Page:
Since the number of particles in a simulation is quite limited, if compared to the number of particles in a real semiconductor device, noise will always be present in the solutions generated by **GNU Archimedes**. That is why we have to use an advanced algorithm in order to avoid, as the best as possible, this noise, instead of simply counting the number of particles in the cells of the simulation. For this purpose, we use in **GNU Archimedes** the well-known cloud-in-cell algorithm. For more informations about cloud-in-cell method and more advanced algorithms see the following papers

- S.E.Laux, "On Particle-Mesh Coupling in Monte Carlo Semiconductor Device Simulation", IBM Research Report, RC 20101
- S.E.Laux, "On Particle-Mesh Coupling in Monte Carlo Semiconductor Device Simulation", IBM Research Report, RC 20081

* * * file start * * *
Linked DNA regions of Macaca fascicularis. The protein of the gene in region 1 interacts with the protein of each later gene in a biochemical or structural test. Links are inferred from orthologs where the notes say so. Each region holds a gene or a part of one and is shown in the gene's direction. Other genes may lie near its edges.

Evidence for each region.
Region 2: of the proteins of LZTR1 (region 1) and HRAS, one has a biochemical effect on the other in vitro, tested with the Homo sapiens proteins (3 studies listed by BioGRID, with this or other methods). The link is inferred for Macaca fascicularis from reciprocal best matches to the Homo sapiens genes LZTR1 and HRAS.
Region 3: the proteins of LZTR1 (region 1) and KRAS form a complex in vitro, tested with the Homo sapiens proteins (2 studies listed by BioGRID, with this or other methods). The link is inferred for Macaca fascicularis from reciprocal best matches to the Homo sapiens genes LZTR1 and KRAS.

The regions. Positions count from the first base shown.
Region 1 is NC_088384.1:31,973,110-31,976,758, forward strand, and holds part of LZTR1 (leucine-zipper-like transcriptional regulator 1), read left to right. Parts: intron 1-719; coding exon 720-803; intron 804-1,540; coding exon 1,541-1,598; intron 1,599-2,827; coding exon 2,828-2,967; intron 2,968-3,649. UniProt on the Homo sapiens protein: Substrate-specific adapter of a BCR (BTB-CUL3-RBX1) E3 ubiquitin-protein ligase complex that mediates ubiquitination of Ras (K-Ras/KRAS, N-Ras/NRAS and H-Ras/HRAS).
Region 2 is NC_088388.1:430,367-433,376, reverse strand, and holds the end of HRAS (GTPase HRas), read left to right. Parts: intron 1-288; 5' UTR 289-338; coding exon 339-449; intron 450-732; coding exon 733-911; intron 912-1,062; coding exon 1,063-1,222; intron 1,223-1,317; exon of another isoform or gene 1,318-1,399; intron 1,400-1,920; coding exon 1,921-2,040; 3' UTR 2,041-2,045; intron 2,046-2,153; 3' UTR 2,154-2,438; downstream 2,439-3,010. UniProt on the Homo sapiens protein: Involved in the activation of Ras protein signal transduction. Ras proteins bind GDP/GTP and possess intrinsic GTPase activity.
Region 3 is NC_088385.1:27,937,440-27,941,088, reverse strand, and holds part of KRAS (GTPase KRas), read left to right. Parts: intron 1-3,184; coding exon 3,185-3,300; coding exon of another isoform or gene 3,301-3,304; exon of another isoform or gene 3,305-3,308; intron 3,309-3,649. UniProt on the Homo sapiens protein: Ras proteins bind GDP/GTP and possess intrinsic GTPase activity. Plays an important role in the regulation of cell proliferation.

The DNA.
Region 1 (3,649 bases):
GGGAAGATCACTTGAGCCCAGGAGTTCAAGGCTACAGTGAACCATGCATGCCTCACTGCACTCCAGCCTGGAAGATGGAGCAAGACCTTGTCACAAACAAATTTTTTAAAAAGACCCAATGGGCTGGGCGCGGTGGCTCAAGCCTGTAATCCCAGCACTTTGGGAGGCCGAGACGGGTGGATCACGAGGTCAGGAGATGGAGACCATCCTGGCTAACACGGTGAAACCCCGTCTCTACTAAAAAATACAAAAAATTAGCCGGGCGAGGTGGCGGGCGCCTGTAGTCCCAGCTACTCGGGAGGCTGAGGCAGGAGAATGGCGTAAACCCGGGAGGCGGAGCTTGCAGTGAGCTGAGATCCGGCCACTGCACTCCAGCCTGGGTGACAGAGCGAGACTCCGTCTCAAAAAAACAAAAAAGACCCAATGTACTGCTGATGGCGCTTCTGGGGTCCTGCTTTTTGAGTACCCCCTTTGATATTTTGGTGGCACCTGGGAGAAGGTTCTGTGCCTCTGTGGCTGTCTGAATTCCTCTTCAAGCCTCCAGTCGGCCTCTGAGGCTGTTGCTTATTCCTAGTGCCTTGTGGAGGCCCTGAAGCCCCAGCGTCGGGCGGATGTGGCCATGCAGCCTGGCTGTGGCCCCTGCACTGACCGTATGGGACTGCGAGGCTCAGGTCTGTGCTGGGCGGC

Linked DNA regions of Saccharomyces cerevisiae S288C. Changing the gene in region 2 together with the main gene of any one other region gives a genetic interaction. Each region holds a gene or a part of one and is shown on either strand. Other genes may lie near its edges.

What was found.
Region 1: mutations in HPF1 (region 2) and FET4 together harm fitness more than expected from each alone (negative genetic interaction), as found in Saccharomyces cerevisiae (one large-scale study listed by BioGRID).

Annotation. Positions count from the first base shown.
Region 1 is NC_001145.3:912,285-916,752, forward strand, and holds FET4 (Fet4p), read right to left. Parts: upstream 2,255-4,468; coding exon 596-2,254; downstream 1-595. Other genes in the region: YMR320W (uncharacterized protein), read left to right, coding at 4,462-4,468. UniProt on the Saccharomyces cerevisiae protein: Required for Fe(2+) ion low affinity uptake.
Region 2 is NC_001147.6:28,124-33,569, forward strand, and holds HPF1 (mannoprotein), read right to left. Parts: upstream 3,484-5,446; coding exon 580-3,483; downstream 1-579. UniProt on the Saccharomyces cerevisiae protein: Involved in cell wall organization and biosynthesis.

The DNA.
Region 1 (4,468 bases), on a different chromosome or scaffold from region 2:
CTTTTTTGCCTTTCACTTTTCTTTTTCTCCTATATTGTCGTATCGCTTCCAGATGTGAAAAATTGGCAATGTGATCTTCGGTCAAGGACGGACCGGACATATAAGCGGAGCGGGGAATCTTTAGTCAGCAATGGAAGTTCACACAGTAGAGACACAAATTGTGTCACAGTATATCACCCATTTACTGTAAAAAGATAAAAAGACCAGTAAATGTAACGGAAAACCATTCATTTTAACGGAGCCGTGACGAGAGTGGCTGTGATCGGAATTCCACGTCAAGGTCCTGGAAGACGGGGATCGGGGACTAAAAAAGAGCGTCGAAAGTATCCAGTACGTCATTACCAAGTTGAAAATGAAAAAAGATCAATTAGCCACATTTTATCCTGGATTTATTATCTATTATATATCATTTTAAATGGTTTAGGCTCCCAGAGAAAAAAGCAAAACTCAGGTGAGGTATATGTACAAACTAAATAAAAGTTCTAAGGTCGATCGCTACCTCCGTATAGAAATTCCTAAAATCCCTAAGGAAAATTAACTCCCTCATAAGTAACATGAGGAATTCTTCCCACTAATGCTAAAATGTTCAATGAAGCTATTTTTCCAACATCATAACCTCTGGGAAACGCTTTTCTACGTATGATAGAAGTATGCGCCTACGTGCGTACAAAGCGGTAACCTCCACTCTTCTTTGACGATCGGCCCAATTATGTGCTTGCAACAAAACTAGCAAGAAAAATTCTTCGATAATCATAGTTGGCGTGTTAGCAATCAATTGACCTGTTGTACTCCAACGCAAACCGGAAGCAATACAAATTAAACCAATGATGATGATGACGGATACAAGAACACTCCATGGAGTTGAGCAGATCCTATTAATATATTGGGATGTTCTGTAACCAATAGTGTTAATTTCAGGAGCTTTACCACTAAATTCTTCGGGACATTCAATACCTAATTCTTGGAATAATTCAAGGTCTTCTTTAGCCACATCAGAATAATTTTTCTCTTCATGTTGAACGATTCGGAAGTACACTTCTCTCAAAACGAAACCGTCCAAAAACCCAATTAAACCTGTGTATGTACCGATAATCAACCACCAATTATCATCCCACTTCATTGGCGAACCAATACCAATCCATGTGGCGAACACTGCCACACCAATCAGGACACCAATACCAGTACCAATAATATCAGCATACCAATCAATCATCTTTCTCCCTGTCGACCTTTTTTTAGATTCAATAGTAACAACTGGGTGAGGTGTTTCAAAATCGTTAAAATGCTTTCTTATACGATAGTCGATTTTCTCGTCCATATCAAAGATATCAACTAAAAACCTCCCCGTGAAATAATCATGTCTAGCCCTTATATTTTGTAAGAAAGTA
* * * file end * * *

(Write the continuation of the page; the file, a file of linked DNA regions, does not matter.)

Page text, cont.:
Let us consider a finite difference mesh with the nodes located at . Let us denote by and the constant spatial step in the -direction and -direction. Then, if we denote by the point coordinates in which one wants to compute the density charge, with and , we compute the density in the following way

(6.1) | |||

(6.2) | |||

(6.3) | |||

(6.4) |

where is the density located at , the statistical weight of the particles located at and . Methods do exist that avoid the problems of self-forces but they are necessary only when the grid is not regular and when we deal with heterostructures. They are not implemented, at the present time, in